How do you know if you have a police caution?

Usually, this will be fairly obvious. The police will inform you directly if you are being cautioned and typically, you will need to sign a caution document. This ensures everything is documented accurately. When cautioned, you should receive a clear explanation of the offence and the details of the caution. 

However, if time has passed, or you’re just unsure, you can request a Subject Access Request (SAR) to ACRO for a copy of your PNC. This is a formal request to see what information the police hold about you on the national database, including any cautions recorded.

Will I lose my job if I get a police caution?

If you do need to disclose the caution to your employer and have worked there for some time, it’s highly unlikely that you will be dismissed from your job, unless the caution you have received is relevant to the work you do. Ultimately, it is for your employer to decide. 

It is also against the law for an employer, university or college to refuse you a role because you’ve got a spent conviction or caution unless, again, it makes you unsuitable for the role. 

Can I refuse a police caution?

Yes, you can absolutely refuse a police caution. You are entitled to do so. 

The police should only offer you a caution if they have enough evidence to convict you in court and if you’ve already admitted to the crime. So, if for example, you believe the police don’t have sufficient evidence, you can refuse it. You have the right to consult a lawyer before choosing whether to accept or refuse the caution. 

You may also choose to refuse a police caution if there are points you want to bring up in court. For example, you acted in self-defence or if you have mitigating circumstances. Your lawyer may advise you to bring these up in court. 

What does not accepting a police caution mean for you?

Not accepting a police caution can go one of two ways. If you don’t accept, the police will need to decide whether to let you go or to pass your case to the Crown Prosecution Service (CPS) who will decide whether to prosecute you. The outcome can then swing in either direction: you may be acquitted, maintaining a clean record, or you could face conviction, resulting in a more severe mark on your criminal record compared to a caution.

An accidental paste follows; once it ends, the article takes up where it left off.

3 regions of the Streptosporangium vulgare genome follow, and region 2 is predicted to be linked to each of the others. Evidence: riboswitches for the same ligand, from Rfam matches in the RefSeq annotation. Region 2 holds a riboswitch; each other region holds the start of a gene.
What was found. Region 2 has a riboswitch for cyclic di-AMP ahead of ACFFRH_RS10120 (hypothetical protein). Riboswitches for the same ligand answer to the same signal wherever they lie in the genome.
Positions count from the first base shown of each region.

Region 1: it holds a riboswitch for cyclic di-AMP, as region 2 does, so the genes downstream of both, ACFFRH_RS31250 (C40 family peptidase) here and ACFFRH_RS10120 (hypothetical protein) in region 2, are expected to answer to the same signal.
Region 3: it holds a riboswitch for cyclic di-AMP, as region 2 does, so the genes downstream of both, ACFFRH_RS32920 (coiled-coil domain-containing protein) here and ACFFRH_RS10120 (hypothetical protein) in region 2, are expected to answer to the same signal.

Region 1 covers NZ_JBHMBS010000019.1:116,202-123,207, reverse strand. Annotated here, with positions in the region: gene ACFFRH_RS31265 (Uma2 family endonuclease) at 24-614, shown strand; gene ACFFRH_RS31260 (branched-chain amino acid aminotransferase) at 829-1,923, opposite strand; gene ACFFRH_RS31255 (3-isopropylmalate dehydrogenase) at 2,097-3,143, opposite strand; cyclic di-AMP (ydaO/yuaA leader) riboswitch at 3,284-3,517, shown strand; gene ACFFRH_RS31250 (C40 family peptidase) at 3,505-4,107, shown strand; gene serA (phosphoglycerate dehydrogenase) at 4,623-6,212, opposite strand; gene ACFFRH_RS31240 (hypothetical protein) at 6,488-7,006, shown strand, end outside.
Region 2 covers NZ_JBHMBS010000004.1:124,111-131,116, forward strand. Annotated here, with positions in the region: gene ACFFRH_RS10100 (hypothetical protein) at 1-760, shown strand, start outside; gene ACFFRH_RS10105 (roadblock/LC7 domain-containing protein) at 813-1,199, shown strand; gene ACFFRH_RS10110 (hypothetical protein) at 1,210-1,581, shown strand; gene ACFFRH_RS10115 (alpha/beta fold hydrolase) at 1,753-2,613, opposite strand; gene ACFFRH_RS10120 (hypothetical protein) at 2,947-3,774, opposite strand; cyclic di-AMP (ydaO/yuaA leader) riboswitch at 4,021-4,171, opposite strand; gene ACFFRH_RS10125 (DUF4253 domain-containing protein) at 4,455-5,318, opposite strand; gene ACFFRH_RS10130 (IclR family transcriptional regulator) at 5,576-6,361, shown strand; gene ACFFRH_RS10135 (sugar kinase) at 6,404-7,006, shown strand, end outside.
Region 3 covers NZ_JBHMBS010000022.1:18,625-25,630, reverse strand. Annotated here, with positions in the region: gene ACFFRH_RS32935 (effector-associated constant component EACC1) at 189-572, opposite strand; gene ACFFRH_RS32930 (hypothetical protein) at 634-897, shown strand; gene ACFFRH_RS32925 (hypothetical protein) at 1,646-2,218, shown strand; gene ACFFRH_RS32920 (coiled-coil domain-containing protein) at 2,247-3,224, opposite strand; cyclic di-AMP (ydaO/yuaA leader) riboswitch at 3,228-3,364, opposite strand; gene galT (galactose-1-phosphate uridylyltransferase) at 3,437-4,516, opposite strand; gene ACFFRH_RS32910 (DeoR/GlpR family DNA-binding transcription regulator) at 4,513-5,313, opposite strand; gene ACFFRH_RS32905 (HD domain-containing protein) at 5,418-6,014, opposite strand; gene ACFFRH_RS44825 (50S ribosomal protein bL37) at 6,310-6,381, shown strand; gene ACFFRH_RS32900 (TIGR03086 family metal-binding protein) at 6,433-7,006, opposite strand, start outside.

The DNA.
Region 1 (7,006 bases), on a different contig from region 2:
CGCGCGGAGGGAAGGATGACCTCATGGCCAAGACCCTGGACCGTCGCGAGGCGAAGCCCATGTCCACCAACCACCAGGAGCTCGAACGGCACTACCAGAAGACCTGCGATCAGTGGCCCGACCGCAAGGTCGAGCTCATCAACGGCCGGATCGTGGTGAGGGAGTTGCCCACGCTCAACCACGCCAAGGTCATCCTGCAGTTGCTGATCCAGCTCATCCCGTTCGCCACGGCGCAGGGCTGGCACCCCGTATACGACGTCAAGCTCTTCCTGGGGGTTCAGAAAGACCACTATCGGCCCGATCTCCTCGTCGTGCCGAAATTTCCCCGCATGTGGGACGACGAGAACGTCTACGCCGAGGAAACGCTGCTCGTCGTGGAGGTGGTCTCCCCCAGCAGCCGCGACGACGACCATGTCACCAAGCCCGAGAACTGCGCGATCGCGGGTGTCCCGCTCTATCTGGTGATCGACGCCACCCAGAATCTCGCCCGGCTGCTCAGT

If you have a criminal conviction on your record, it will show up even on basic DBS checks and you would be required to disclose your unspent convictions when asked by potential employers. A conviction like this may also severely interfere with your ability to study, travel, and purchase insurance.

Should I accept my police caution?

Accepting a police caution means admitting that you’re guilty of the offence and agreeing to the consequences outlined by the police officer. Here’s a breakdown of some key points:

Does a police caution go on your record?

Yes, a police caution does go on record. Once you accept a caution it will be recorded on the police national computer (PNC) so you will have a criminal record.

Can you still get insurance?

Cautions are automatically spent under the Rehabilitation of Offenders Act (ROA) so disclosure will never be required for the purpose of insurance.

Can you still get the job you want?

As we mentioned above, cautions don’t show up on basic Disclosure and Barring Service (DBS) checks so if you apply for a job covered by the ROA you won’t need to disclose your caution. If you are asked in a job interview whether you have any criminal convictions, you can also answer no because a caution is not a conviction.

If you apply for a job that requires a standard or enhanced DBS check (such as teaching or police work) then your caution will be disclosed on these checks unless it is eligible for filtering. An offence eligible for filtering means although it won’t expire from your record it won’t show up even on enhanced checks. For a full list of eligible offences see the gov.uk website.